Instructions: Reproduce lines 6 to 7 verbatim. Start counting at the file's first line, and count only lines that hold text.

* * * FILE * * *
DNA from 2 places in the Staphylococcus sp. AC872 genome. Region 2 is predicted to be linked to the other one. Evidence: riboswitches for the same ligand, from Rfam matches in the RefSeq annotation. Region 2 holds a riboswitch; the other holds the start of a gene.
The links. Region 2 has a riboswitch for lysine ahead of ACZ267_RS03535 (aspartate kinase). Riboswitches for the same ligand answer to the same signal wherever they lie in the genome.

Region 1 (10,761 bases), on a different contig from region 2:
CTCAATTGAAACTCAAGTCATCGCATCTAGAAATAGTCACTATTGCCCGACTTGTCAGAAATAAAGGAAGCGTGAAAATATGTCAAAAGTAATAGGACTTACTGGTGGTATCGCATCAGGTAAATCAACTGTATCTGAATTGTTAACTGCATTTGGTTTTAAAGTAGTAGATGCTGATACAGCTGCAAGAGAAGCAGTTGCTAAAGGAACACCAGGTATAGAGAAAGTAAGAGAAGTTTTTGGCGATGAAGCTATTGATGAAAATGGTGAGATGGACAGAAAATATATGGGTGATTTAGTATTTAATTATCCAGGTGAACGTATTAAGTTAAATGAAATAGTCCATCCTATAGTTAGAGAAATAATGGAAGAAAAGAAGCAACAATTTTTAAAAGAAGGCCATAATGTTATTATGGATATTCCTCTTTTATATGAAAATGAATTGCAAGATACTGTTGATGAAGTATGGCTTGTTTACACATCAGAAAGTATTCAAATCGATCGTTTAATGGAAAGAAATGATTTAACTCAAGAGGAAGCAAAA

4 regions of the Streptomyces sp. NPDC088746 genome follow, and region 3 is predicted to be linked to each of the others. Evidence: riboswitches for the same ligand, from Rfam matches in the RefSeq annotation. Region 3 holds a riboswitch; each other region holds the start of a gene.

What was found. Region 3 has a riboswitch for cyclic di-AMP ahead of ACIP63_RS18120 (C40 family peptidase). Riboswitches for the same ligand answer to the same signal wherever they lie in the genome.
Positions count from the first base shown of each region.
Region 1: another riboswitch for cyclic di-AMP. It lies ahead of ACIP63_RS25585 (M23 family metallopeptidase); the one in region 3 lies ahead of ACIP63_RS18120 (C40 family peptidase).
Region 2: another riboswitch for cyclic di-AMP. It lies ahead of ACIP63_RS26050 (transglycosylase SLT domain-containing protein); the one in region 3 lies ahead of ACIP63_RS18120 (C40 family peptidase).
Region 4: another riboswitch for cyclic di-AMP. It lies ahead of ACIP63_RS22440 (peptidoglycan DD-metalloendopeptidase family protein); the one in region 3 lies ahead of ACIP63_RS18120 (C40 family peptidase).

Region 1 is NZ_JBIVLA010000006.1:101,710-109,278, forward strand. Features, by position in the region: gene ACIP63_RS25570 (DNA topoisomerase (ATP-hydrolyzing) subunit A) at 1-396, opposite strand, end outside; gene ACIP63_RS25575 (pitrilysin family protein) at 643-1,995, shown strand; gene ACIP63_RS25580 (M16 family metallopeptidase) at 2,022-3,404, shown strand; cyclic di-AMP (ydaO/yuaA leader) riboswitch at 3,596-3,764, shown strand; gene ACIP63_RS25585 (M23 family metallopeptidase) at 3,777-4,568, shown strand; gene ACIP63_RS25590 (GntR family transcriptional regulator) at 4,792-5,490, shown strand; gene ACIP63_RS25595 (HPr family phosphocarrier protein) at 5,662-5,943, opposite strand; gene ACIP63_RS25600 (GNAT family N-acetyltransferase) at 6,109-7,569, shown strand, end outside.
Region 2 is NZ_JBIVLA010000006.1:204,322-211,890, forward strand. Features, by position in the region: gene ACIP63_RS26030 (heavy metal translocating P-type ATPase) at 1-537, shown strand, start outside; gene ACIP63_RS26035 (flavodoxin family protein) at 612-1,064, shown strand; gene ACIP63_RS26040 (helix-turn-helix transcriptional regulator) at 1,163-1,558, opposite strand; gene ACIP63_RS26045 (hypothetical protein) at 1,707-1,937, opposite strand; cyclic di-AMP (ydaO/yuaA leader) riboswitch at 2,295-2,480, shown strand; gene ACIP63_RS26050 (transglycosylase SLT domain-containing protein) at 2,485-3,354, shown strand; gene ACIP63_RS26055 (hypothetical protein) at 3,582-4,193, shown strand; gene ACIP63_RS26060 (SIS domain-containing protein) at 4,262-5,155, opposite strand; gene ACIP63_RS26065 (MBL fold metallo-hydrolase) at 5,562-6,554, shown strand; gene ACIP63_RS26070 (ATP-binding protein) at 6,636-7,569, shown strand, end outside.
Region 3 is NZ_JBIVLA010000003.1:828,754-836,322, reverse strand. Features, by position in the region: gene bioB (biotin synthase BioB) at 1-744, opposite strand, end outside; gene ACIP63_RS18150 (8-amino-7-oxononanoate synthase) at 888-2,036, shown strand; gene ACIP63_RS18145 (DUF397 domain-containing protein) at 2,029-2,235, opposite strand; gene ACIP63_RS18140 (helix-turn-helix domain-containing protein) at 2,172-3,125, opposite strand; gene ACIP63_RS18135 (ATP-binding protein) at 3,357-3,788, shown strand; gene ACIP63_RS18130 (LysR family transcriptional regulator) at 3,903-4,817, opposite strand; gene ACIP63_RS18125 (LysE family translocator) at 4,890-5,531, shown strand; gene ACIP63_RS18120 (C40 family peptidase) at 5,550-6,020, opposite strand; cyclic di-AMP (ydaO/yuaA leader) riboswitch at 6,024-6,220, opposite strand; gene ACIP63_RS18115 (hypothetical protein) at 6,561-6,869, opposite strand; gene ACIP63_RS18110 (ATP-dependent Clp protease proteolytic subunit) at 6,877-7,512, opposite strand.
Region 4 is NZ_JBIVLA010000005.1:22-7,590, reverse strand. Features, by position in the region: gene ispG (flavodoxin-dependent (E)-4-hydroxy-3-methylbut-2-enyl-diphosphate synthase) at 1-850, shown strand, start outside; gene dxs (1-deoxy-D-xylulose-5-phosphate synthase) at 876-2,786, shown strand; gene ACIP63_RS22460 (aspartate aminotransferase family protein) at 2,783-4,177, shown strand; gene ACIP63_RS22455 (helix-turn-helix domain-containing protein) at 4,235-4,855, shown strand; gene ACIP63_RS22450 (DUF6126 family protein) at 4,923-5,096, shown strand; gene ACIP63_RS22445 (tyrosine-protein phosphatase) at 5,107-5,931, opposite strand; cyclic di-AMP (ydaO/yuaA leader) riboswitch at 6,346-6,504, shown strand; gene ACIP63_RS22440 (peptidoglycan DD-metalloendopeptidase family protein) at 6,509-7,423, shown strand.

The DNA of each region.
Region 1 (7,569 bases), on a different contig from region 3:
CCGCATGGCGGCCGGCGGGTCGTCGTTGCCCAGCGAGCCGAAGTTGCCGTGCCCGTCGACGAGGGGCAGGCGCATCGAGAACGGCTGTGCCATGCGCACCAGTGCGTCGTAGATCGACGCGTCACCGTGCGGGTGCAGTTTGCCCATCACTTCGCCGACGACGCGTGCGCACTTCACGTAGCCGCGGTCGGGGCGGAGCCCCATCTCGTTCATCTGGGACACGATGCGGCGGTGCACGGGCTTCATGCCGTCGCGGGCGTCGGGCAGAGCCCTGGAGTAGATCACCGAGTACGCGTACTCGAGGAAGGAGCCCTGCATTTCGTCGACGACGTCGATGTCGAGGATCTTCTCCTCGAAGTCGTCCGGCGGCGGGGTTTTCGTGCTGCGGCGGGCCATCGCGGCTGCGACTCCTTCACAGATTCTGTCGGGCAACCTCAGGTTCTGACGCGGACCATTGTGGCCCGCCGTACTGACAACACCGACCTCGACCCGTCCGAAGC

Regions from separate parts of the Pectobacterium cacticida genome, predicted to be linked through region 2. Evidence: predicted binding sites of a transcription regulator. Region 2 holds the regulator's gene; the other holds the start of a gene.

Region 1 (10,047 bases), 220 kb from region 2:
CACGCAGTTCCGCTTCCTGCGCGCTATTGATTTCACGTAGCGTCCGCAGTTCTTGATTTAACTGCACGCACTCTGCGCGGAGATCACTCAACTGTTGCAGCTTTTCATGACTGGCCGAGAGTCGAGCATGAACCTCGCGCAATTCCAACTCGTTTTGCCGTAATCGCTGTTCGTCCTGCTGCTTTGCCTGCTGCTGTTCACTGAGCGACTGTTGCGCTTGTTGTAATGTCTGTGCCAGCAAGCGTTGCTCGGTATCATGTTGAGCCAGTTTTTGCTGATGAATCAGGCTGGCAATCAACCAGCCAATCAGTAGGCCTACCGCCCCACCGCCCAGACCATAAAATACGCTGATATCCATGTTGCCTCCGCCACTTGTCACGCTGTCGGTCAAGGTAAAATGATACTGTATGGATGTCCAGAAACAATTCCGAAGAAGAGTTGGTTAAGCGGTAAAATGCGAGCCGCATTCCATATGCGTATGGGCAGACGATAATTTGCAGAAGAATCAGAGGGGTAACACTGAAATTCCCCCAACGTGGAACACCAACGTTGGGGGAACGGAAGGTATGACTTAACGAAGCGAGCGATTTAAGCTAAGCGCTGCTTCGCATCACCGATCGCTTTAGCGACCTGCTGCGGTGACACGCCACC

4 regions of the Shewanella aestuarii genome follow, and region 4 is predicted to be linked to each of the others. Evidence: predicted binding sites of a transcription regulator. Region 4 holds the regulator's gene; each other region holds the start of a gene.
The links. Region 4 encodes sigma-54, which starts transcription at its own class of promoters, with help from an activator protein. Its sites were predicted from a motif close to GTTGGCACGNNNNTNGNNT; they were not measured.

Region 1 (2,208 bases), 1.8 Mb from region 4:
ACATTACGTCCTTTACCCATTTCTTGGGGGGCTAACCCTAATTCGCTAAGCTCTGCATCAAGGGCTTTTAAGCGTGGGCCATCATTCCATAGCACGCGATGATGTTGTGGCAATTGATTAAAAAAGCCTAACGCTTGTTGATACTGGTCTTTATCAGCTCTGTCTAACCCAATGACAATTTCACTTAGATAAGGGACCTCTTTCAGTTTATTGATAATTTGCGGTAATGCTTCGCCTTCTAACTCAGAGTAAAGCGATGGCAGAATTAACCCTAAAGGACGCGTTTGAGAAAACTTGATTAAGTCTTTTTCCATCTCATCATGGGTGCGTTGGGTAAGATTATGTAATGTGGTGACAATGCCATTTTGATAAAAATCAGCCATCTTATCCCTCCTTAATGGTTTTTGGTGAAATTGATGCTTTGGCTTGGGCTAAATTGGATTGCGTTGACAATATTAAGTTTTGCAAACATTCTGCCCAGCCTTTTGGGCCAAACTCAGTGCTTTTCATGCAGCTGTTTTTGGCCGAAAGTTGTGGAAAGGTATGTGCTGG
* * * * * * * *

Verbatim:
What was found. Region 3 has a riboswitch for cyclic di-AMP ahead of ACIP63_RS18120 (C40 family peptidase). Riboswitches for the same ligand answer to the same signal wherever they lie in the genome.
Positions count from the first base shown of each region.